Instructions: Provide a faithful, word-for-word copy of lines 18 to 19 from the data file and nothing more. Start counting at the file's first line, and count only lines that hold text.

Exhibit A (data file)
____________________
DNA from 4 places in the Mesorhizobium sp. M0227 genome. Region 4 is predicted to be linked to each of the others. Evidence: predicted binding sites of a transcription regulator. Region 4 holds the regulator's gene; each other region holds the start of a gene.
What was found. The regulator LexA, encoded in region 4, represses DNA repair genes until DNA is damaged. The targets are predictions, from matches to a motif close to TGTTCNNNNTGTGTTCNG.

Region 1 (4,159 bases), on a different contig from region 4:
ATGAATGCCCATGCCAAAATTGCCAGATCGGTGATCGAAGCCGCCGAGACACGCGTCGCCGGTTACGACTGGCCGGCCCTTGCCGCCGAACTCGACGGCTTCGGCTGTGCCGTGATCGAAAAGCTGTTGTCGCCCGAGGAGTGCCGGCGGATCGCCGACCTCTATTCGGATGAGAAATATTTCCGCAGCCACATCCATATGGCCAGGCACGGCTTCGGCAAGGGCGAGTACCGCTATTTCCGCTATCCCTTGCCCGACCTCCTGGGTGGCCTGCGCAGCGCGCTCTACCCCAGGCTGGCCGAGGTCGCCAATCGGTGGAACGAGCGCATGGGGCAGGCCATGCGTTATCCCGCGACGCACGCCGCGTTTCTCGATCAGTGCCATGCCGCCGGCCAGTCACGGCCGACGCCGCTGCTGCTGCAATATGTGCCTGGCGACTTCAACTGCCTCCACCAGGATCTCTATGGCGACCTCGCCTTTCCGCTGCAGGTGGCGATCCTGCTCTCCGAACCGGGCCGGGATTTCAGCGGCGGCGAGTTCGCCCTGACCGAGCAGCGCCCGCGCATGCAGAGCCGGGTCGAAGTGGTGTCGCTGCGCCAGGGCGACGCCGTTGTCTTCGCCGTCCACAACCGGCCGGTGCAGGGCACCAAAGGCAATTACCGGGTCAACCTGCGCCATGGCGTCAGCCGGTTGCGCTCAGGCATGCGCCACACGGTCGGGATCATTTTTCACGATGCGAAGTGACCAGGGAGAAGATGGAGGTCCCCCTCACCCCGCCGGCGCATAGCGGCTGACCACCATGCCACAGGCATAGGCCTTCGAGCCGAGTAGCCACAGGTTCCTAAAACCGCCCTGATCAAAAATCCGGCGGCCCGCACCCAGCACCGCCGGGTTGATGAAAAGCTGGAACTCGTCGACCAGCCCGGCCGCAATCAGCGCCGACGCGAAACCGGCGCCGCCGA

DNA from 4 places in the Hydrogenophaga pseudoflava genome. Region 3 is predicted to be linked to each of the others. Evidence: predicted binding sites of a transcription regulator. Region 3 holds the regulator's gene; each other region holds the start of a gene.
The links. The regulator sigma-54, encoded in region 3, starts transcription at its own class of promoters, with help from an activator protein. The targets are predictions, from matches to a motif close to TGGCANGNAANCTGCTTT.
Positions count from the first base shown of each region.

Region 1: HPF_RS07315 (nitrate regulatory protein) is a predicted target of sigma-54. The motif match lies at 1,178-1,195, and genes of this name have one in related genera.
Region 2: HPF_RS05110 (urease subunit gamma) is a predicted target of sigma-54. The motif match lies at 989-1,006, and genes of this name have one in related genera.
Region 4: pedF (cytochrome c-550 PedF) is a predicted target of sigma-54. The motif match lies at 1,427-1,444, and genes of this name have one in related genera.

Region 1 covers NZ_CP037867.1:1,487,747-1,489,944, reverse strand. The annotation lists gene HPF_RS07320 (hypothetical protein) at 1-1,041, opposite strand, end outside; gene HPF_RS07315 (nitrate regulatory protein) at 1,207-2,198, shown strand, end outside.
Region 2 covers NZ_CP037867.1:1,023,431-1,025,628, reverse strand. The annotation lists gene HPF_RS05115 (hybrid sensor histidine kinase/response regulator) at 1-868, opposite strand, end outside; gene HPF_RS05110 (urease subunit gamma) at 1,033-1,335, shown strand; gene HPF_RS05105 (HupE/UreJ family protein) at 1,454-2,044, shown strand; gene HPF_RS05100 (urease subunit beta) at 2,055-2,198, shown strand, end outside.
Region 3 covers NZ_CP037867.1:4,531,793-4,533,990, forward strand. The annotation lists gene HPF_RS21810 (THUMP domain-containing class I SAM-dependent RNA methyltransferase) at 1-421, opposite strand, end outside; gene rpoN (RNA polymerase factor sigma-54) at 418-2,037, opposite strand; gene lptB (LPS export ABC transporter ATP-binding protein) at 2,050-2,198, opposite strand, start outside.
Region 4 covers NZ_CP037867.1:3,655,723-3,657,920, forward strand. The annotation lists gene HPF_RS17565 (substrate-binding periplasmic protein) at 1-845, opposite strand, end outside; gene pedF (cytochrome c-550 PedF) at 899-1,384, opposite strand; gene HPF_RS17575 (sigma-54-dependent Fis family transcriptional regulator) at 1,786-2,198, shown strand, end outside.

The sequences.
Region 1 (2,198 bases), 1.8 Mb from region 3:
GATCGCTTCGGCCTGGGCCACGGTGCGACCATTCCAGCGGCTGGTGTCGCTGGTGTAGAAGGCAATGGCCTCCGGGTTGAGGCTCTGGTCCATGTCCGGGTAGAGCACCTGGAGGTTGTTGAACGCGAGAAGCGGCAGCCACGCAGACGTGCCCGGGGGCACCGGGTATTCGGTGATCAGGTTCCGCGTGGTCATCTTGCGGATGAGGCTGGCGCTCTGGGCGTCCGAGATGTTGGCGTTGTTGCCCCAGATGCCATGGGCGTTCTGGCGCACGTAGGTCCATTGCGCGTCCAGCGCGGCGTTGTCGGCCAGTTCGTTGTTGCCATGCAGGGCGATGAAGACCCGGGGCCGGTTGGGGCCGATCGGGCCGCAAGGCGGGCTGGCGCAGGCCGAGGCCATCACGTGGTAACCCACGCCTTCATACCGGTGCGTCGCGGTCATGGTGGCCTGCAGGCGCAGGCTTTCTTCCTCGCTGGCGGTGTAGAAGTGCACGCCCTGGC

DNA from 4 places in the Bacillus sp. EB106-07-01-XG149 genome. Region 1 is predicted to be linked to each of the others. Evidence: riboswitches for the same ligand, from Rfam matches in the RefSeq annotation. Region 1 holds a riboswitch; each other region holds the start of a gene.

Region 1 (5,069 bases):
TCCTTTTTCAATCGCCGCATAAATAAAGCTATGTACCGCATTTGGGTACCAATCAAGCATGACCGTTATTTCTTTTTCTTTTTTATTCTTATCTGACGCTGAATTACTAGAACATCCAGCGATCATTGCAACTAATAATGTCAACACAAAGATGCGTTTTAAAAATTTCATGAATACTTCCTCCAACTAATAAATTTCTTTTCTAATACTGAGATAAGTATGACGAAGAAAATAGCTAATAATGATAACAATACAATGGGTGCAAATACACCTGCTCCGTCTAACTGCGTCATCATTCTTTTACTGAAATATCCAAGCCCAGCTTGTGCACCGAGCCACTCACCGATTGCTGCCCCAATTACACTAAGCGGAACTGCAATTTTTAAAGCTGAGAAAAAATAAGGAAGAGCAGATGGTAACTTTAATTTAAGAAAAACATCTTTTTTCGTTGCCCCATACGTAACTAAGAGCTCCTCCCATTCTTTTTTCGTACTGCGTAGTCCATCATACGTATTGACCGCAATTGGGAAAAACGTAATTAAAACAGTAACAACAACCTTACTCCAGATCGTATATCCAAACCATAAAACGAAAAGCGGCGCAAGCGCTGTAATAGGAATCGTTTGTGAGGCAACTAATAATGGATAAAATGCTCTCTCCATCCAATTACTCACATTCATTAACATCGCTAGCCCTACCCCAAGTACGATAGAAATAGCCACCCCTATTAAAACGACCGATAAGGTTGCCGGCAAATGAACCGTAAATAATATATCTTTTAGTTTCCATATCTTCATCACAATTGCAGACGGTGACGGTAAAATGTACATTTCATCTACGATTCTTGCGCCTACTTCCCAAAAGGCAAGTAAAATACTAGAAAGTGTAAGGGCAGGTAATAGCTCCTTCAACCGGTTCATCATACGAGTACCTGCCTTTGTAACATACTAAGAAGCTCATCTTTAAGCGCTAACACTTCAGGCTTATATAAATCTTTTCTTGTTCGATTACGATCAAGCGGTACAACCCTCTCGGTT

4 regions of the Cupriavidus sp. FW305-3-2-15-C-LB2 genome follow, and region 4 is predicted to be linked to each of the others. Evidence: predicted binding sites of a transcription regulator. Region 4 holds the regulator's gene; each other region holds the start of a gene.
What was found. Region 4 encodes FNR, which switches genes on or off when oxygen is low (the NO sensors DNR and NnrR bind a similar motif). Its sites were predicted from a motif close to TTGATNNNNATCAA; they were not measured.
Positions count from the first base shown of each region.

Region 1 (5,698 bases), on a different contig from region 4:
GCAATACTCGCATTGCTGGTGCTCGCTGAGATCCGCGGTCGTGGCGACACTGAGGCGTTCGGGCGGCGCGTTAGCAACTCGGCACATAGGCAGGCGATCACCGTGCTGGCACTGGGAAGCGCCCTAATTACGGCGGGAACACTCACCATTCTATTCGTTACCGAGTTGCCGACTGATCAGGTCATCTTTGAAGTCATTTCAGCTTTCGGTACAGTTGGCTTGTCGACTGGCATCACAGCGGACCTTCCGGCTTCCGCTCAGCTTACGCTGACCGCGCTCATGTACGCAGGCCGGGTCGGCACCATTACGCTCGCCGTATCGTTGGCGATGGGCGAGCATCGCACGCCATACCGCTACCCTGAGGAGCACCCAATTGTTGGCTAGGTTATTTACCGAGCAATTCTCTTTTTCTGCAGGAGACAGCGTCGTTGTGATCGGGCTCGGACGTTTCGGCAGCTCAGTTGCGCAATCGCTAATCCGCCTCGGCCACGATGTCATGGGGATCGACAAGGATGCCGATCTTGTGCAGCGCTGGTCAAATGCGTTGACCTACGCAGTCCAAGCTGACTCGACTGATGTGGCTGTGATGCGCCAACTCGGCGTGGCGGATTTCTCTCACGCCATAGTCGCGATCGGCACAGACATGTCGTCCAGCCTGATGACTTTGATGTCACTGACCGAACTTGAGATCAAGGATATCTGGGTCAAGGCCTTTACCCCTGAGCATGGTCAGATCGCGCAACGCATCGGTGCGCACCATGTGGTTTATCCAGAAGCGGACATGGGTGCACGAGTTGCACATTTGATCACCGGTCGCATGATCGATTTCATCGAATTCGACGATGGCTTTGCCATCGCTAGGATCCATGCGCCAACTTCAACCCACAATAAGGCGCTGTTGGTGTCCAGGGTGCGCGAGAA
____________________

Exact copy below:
DNA from 4 places in the Bacillus sp. EB106-07-01-XG149 genome. Region 1 is predicted to be linked to each of the others. Evidence: riboswitches for the same ligand, from Rfam matches in the RefSeq annotation. Region 1 holds a riboswitch; each other region holds the start of a gene.

Region 1 (5,069 bases):